“Love is patient…Love never gives up, never loses faith, is always hopeful, and endures through every circumstance.” (1 Corinthians 13:4, 7)



Cultivating the drone

Do you celebrate volunteers who do exactly what you ask them to do?

Or do you encourage creativity, outside-the-box thinking, and pursuing God-given passions?

Teaching people to punch a button is easy.  Raising up (and giving space to) leaders who are creative and innovative is not.

Raising up creative leaders is:

1. Messy – When you ask somebody to think outside of the box, it ceases to be “clean, concise, and manageable.”

2. Decentralized – It’s difficult to have a two-hour training on this stuff.  It’s more about cultivating an environment than about transferring information.  And allowing creativity to permeate each person (rather than having those you lead simply parrot back a response) means that you won’t be the sole trainer.

3. Slow – Since it’s not chiefly about transferring information, it takes much longer.

4. Difficult to replicate – Many times, this process differs from person to person.  Creativity is unique to the individual, and thus not exactly duplicate-able.

5. Risky – Asking people to think outside the box means that they may go off in a direction that you didn’t intend.

However, I think that it’s worth dealing with each of the above.  Because in the long run, organizations that embrace and encourage creativity will produce innovators who work through plaguing problems, promote development, and help a company (or a church) sustain long-term growth.

If you’re content doing things the same way you’ve always done them, then you’re going to raise up leaders with that same value.


The power of your story

You have a story.

It may be ugly and offensive.

It may be neat and pretty.

It may be rough and unfinished.

And you’re probably scared to share it, because of what people will think when they hear it.

But sharing your story within community is one of the most powerful things you can do to build community.

I recently shared my story with my small group.

And let me tell you…it felt great.

To have people intently listening to my life story, nod their head in understanding, ask probing questions, and affirm God’s work in my life felt so freeing.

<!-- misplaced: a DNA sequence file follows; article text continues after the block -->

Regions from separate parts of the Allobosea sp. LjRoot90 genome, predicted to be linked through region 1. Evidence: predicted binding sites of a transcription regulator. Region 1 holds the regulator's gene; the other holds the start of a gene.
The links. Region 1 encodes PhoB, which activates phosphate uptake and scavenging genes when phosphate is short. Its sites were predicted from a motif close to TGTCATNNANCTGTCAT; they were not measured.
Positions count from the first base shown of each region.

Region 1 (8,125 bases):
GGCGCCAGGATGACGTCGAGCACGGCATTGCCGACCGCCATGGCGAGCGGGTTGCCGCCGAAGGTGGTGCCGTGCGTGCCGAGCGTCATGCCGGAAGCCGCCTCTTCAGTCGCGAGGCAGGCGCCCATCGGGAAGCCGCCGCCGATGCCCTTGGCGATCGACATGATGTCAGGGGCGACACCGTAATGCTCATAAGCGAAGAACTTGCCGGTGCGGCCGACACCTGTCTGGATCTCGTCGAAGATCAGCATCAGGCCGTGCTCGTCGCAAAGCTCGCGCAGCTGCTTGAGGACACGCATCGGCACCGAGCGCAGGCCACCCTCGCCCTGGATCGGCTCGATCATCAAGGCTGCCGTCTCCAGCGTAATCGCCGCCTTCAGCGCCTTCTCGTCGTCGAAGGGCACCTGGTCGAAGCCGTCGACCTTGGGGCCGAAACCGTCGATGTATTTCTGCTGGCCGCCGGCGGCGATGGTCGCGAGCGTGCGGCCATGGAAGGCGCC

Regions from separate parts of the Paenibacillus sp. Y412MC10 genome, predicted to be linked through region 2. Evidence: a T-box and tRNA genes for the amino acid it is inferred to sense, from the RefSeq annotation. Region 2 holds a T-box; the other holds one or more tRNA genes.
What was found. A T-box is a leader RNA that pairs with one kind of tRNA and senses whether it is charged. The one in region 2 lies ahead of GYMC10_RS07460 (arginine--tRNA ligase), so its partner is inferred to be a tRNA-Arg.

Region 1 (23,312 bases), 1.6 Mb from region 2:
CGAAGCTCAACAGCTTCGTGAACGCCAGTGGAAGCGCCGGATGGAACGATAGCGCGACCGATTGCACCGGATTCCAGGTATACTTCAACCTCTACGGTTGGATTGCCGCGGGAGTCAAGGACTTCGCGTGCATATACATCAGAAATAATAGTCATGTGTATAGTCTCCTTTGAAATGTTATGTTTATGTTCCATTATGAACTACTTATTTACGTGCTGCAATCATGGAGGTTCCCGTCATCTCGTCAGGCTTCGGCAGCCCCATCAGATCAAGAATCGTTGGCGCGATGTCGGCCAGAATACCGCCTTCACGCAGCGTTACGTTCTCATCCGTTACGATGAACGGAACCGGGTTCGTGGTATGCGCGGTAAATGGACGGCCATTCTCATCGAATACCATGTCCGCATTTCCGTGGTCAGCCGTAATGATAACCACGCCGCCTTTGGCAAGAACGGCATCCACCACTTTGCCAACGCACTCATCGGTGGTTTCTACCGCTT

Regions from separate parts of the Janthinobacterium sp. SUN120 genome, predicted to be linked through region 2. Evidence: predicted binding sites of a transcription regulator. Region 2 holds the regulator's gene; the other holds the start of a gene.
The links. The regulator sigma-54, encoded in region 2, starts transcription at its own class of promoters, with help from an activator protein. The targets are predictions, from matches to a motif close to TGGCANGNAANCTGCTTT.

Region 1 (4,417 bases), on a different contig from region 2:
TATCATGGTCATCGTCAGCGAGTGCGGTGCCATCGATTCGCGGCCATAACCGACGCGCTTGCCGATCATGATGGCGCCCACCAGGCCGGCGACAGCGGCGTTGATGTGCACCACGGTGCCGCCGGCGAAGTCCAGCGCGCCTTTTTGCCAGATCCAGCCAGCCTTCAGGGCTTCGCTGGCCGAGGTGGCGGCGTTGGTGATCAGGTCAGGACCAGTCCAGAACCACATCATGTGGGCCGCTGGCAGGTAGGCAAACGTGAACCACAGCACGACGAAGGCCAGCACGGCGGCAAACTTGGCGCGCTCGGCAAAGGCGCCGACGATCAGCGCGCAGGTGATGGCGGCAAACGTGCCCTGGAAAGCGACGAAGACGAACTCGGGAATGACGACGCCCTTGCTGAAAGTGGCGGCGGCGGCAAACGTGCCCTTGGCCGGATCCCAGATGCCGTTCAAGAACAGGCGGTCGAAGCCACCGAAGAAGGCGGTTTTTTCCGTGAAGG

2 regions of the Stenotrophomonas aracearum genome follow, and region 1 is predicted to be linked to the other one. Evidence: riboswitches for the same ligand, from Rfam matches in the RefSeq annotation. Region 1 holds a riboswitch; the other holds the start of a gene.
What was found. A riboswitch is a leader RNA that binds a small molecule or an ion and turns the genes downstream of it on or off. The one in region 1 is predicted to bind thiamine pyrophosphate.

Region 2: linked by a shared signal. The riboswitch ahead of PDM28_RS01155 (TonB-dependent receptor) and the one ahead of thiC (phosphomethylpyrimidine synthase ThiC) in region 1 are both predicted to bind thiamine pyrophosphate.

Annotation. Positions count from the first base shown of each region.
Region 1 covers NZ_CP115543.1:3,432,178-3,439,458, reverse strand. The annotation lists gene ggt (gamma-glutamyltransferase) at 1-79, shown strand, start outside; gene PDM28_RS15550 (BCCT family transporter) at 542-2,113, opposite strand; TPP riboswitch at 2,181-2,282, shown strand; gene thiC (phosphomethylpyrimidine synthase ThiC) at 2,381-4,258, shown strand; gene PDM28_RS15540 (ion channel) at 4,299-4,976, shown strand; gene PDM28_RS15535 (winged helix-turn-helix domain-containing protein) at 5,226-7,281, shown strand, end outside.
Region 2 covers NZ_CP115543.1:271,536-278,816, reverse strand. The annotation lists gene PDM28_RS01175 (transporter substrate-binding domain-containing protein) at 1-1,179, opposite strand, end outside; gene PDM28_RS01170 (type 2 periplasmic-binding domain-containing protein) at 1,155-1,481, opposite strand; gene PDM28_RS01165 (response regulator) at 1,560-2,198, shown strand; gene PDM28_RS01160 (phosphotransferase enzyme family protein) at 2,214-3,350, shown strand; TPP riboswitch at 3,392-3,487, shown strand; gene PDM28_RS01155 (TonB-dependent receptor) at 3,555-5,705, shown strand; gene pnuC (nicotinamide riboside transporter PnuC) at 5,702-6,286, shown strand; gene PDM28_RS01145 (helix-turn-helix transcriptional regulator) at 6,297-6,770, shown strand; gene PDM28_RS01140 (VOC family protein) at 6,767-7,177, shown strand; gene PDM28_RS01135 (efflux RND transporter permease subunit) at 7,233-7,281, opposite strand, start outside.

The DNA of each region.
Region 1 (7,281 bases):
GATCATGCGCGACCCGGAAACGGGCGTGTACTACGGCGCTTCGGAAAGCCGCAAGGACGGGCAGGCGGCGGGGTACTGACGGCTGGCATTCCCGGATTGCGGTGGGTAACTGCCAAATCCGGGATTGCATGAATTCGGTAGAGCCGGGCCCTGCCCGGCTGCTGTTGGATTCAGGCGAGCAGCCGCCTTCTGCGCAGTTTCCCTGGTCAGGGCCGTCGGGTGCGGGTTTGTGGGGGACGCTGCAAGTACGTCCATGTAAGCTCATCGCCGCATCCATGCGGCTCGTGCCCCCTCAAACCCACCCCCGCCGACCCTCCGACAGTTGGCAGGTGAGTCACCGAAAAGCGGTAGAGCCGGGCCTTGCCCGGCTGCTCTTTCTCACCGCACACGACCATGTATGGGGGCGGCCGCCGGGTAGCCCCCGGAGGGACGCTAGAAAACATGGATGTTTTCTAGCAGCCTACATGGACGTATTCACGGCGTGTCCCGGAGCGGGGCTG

And confirmed to me the value of my story.

You have a story.

And the beautiful part is that God’s still working on you.

Will you consider building community around sharing your story and listening to others’ stories?


You should not be in a small group if…

Here are a few reasons that you should never, under any circumstances, be in a small group:

You should not be in a small group if

…you cannot tolerate messiness. Doing life together with others is often messy, because you are doing life together with sinners (don’t forget that you’re a sinner, too!)!  Don’t always look for a neat bow to be tied at the end of each week of meeting together.  It’s just not going to happen.  Your story, and those in your group, is ongoing.

…you cannot tolerate a bit of chaos. Coordinating schedules, activities, emails, curriculum choices, food choices, etc. can be a big headache.  If you can’t put up with a little bit of chaos, please check out now.

…you show up expecting to receive, but not give. In a small group, you’ll be expected to participate in the discussion.  To reach out and build relationships.  You’ll be expected to, on occasion, host the group in your home…or pray for others…or lead an icebreaker…or lead the group discussion.  If you’re there just to soak it all in, small groups aren’t for you.

…you think that discipleship is limited to information transfer. It’s not!  Read more about my thoughts about discipleship HERE.

…people get on your nerves. It’s inevitable.  There will be “that guy” in your group.  If you just absolutely can’t stand to be around “that guy,” then you can count on God putting him (or her) in your small group (just so you know, I think that it actually works for your good when God puts people who are not like you in a small group together.  Conflict with others often reveals the sinful patterns in our own hearts.  James 4:1-6 speaks to this.

…you are comfortable with your life.  Small groups stretch you to love more, serve more, give more, and sacrifice more.  Small groups are not for the faint of heart.

…you don’t want your faith to grow. Being an active part of a small group will grow your faith.  The early church met in a gathering service and in homes (Acts 2:46).  I’m not saying that the fact that they met in homes is the sole reason that “the Lord added to their number daily those who were being saved,” (Acts 2:47) but it was surely one piece that God was using then…and that, I believe, he continues to use now.

What can you add to this list?  Why would somebody not want to be in a small group?